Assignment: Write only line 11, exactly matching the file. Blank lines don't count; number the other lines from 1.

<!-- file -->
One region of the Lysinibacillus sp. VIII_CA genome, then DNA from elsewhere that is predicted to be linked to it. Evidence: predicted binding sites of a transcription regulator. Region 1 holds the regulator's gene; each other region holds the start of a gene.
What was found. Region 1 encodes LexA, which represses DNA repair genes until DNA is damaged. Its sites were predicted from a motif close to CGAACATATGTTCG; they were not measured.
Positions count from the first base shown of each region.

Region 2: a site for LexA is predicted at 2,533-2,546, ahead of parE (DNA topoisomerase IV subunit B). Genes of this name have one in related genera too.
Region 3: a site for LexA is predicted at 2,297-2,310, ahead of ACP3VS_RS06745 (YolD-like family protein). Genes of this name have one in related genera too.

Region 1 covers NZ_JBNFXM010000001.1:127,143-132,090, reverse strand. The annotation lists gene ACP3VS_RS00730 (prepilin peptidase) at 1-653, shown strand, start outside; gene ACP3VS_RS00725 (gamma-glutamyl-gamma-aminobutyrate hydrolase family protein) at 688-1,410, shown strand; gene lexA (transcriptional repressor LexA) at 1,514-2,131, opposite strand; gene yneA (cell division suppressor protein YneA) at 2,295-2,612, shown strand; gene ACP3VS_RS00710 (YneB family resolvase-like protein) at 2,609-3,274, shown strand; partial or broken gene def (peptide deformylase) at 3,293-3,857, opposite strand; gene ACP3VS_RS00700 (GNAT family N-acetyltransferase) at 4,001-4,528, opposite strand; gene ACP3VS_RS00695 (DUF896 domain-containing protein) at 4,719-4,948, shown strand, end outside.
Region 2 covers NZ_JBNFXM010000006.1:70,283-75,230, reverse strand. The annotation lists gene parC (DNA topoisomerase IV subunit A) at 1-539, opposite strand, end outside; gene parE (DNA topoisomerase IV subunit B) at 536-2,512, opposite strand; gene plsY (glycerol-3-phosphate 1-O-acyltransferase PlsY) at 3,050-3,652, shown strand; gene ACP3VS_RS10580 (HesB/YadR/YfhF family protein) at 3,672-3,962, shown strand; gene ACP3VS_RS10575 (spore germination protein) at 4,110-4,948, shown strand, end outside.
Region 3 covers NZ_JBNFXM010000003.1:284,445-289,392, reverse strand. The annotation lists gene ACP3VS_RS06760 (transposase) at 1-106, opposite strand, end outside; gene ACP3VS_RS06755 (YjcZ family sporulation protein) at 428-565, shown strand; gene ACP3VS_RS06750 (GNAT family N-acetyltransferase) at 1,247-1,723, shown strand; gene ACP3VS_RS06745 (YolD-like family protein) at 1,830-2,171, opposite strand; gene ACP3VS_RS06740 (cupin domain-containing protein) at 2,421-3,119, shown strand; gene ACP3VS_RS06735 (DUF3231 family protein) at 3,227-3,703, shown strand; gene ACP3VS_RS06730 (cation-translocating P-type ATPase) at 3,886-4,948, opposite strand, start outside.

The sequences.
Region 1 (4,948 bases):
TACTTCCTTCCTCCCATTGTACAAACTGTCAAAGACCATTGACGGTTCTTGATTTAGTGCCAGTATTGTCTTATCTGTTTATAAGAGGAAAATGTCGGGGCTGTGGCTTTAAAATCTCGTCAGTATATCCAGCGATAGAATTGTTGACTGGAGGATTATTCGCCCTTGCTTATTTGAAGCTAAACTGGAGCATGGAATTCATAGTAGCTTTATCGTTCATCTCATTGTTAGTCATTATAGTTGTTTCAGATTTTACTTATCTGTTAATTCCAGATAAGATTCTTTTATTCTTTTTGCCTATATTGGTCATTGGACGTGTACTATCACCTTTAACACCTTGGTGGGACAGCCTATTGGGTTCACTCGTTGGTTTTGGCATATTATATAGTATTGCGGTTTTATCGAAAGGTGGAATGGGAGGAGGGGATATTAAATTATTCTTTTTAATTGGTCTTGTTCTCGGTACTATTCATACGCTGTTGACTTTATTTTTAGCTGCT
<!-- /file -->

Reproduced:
TACTTCCTTCCTCCCATTGTACAAACTGTCAAAGACCATTGACGGTTCTTGATTTAGTGCCAGTATTGTCTTATCTGTTTATAAGAGGAAAATGTCGGGGCTGTGGCTTTAAAATCTCGTCAGTATATCCAGCGATAGAATTGTTGACTGGAGGATTATTCGCCCTTGCTTATTTGAAGCTAAACTGGAGCATGGAATTCATAGTAGCTTTATCGTTCATCTCATTGTTAGTCATTATAGTTGTTTCAGATTTTACTTATCTGTTAATTCCAGATAAGATTCTTTTATTCTTTTTGCCTATATTGGTCATTGGACGTGTACTATCACCTTTAACACCTTGGTGGGACAGCCTATTGGGTTCACTCGTTGGTTTTGGCATATTATATAGTATTGCGGTTTTATCGAAAGGTGGAATGGGAGGAGGGGATATTAAATTATTCTTTTTAATTGGTCTTGTTCTCGGTACTATTCATACGCTGTTGACTTTATTTTTAGCTGCT